No individual better embodies African music of the 1970s and ’80s—and its pivotal role in postcolonial political activism—than Fela Kuti. After quickly taking his native Nigeria by storm, the pioneering musician’s confrontational Afrobeat sound soon spread throughout the continent and beyond, even as it made determined enemies of the repressive Nigerian military regime. As a result of continued persecution, increasingly unorthodox behavior, and, eventually, complications due to HIV, Kuti’s final years saw his musical output and influence wane.
Within the past decade, a resurgence of interest in his work has posthumously repopularized Kuti, culminating in the massively successful Broadway show FELA!, written by Jim Lewis and directed by Tony Award winner Bill T. Jones. Academy Award–winning director Alex Gibney interweaves the show’s skillful staging with a treasure trove of period interviews and hypnotic performances to recapture the essence of the man, his music, and his enduring cultural and political relevance. - B.T.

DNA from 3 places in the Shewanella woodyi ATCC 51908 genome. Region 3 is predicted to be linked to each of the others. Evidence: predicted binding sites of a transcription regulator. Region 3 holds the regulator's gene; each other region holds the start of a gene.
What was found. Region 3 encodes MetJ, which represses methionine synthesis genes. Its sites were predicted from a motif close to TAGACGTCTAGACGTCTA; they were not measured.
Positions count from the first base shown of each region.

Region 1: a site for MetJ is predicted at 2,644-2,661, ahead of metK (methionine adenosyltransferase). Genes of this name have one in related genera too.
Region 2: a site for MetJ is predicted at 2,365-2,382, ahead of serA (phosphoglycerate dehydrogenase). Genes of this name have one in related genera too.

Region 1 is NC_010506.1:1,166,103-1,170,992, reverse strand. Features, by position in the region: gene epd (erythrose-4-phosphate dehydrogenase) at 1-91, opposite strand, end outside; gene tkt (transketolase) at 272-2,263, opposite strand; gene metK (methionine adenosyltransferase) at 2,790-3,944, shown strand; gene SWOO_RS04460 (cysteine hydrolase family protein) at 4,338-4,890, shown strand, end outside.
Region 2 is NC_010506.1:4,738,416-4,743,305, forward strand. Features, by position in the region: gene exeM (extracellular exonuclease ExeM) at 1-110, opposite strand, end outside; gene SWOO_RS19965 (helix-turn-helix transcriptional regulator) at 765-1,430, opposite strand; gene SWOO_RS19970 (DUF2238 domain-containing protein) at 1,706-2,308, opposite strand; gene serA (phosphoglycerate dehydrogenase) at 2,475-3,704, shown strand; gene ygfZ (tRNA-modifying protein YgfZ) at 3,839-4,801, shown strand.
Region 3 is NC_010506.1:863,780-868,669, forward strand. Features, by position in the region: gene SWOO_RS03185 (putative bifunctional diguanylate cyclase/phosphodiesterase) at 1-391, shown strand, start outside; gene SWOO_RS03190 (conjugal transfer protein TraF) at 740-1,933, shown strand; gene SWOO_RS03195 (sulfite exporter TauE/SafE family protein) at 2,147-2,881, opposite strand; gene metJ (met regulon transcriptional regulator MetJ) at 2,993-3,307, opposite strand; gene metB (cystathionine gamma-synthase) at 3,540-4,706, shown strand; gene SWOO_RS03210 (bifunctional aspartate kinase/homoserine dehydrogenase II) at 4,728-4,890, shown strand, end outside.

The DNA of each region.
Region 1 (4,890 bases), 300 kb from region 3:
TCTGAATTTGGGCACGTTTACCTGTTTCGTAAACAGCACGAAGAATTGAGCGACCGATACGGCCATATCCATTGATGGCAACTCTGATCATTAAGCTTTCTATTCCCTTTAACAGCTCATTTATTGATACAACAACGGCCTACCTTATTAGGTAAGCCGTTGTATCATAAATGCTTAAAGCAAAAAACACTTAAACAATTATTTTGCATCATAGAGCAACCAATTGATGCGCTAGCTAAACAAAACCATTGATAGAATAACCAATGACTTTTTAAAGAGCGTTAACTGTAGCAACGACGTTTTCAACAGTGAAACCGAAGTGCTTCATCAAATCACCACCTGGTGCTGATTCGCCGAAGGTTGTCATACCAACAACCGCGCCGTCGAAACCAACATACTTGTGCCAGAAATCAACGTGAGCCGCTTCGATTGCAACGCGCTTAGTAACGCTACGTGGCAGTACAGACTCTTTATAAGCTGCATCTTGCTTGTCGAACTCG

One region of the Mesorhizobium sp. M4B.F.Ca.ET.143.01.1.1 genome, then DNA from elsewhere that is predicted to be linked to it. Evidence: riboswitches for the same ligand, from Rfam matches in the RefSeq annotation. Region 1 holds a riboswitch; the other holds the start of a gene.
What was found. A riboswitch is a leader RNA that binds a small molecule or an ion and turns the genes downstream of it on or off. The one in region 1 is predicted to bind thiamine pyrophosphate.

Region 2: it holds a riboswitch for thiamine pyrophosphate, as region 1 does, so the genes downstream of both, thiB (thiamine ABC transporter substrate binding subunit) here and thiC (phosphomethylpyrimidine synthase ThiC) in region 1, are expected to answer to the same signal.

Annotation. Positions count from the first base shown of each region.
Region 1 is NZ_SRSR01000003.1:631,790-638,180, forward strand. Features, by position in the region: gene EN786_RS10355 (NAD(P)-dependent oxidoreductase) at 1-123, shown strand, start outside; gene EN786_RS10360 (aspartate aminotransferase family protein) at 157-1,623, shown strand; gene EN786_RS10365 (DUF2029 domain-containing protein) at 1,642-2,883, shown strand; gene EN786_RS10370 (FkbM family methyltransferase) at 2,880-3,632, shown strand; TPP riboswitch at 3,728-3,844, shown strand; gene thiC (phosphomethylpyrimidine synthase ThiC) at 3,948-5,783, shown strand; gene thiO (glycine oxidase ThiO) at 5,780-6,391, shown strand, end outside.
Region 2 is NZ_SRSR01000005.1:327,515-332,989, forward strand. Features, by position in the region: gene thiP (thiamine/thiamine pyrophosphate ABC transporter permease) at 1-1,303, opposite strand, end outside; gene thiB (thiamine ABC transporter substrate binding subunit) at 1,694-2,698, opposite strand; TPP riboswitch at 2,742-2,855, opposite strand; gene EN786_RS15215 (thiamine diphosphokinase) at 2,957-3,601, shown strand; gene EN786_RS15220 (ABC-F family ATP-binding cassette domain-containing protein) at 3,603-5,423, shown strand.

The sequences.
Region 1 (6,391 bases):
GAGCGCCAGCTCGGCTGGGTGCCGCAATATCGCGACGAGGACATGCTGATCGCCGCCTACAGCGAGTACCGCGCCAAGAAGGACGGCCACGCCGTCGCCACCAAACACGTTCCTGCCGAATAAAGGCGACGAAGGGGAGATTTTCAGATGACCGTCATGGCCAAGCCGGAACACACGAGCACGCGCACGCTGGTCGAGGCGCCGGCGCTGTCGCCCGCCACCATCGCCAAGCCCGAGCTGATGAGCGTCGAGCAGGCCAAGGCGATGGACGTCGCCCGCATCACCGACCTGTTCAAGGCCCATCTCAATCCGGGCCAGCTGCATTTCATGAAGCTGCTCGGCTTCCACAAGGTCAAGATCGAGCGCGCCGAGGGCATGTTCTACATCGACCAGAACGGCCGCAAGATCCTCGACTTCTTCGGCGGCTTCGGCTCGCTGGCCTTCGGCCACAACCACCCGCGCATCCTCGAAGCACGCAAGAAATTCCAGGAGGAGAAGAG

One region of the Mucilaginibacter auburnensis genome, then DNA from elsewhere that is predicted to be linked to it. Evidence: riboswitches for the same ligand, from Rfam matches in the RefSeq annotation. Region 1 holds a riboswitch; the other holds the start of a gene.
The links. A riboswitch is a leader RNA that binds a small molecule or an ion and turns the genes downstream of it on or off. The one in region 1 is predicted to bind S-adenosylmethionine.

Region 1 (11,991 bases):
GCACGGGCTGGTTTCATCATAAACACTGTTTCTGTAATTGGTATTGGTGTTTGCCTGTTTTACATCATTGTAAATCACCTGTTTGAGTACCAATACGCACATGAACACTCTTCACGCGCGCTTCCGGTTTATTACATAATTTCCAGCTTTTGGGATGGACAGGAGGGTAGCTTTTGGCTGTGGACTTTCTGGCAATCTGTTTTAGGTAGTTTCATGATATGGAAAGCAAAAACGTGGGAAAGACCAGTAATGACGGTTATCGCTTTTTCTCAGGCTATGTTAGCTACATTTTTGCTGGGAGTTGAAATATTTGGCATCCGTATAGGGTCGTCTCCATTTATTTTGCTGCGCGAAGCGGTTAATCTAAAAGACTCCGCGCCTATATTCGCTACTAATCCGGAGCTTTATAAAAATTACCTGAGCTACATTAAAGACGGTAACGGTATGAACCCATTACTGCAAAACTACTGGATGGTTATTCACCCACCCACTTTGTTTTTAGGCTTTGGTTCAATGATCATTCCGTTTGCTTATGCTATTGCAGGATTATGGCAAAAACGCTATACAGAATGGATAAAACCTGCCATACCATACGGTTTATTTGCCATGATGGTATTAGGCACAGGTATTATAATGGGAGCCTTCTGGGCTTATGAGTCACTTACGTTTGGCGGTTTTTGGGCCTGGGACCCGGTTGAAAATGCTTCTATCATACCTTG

About the Director
Academy Award winner Alex Gibney, known for his gripping, deeply insightful documentaries, is one of the most accomplished nonfiction filmmakers working today. His film, Taxi to the Dark Side, received the 2008 Academy Award for best feature-length documentary. Gibney had previously earned an Academy Award nomination in 2006 for Enron: The Smartest Guys in the Room, which screened at the 2005 Sundance Film Festival and received an Independent Spirit Award. We Steal Secrets: The Story of Wikileaks screened at the Festival last year.
THE SUNDANCE FILM FESTIVAL IS ONE PROGRAM OF SUNDANCE INSTITUTE, A NONPROFIT ORGANIZATION THAT
DISCOVERS AND SUPPORTS INDEPENDENT FILM AND THEATRE ARTISTS FROM THE U.S. AND AROUND THE WORLD
AND INTRODUCES AUDIENCES TO THEIR NEW WORK.